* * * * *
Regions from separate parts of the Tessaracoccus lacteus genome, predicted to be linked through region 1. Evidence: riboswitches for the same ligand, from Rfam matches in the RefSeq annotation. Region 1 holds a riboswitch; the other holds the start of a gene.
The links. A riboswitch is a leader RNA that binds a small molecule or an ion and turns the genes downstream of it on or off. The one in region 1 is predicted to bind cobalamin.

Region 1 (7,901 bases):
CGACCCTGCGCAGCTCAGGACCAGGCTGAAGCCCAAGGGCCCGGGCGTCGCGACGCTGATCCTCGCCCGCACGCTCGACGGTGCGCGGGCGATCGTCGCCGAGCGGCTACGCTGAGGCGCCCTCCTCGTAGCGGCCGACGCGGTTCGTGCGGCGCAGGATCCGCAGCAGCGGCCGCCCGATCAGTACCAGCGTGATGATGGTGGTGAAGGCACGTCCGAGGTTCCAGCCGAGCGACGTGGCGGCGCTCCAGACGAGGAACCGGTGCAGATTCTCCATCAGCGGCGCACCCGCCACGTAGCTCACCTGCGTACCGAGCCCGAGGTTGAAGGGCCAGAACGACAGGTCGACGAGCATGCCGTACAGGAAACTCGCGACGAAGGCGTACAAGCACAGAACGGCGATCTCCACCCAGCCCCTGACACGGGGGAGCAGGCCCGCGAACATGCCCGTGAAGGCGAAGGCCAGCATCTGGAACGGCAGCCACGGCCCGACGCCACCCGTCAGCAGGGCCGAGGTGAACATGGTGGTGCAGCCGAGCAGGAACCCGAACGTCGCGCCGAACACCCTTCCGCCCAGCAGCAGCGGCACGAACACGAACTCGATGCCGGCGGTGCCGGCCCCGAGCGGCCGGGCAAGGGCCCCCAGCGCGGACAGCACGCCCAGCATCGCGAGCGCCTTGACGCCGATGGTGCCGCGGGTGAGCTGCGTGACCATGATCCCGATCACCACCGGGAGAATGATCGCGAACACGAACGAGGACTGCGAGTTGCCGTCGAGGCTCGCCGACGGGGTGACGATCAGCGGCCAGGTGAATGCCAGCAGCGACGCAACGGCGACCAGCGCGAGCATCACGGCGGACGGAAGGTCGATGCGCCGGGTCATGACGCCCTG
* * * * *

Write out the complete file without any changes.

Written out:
Regions from separate parts of the Tessaracoccus lacteus genome, predicted to be linked through region 1. Evidence: riboswitches for the same ligand, from Rfam matches in the RefSeq annotation. Region 1 holds a riboswitch; the other holds the start of a gene.
The links. A riboswitch is a leader RNA that binds a small molecule or an ion and turns the genes downstream of it on or off. The one in region 1 is predicted to bind cobalamin.

Region 1 (7,901 bases):
CGACCCTGCGCAGCTCAGGACCAGGCTGAAGCCCAAGGGCCCGGGCGTCGCGACGCTGATCCTCGCCCGCACGCTCGACGGTGCGCGGGCGATCGTCGCCGAGCGGCTACGCTGAGGCGCCCTCCTCGTAGCGGCCGACGCGGTTCGTGCGGCGCAGGATCCGCAGCAGCGGCCGCCCGATCAGTACCAGCGTGATGATGGTGGTGAAGGCACGTCCGAGGTTCCAGCCGAGCGACGTGGCGGCGCTCCAGACGAGGAACCGGTGCAGATTCTCCATCAGCGGCGCACCCGCCACGTAGCTCACCTGCGTACCGAGCCCGAGGTTGAAGGGCCAGAACGACAGGTCGACGAGCATGCCGTACAGGAAACTCGCGACGAAGGCGTACAAGCACAGAACGGCGATCTCCACCCAGCCCCTGACACGGGGGAGCAGGCCCGCGAACATGCCCGTGAAGGCGAAGGCCAGCATCTGGAACGGCAGCCACGGCCCGACGCCACCCGTCAGCAGGGCCGAGGTGAACATGGTGGTGCAGCCGAGCAGGAACCCGAACGTCGCGCCGAACACCCTTCCGCCCAGCAGCAGCGGCACGAACACGAACTCGATGCCGGCGGTGCCGGCCCCGAGCGGCCGGGCAAGGGCCCCCAGCGCGGACAGCACGCCCAGCATCGCGAGCGCCTTGACGCCGATGGTGCCGCGGGTGAGCTGCGTGACCATGATCCCGATCACCACCGGGAGAATGATCGCGAACACGAACGAGGACTGCGAGTTGCCGTCGAGGCTCGCCGACGGGGTGACGATCAGCGGCCAGGTGAATGCCAGCAGCGACGCAACGGCGACCAGCGCGAGCATCACGGCGGACGGAAGGTCGATGCGCCGGGTCATGACGCCCTG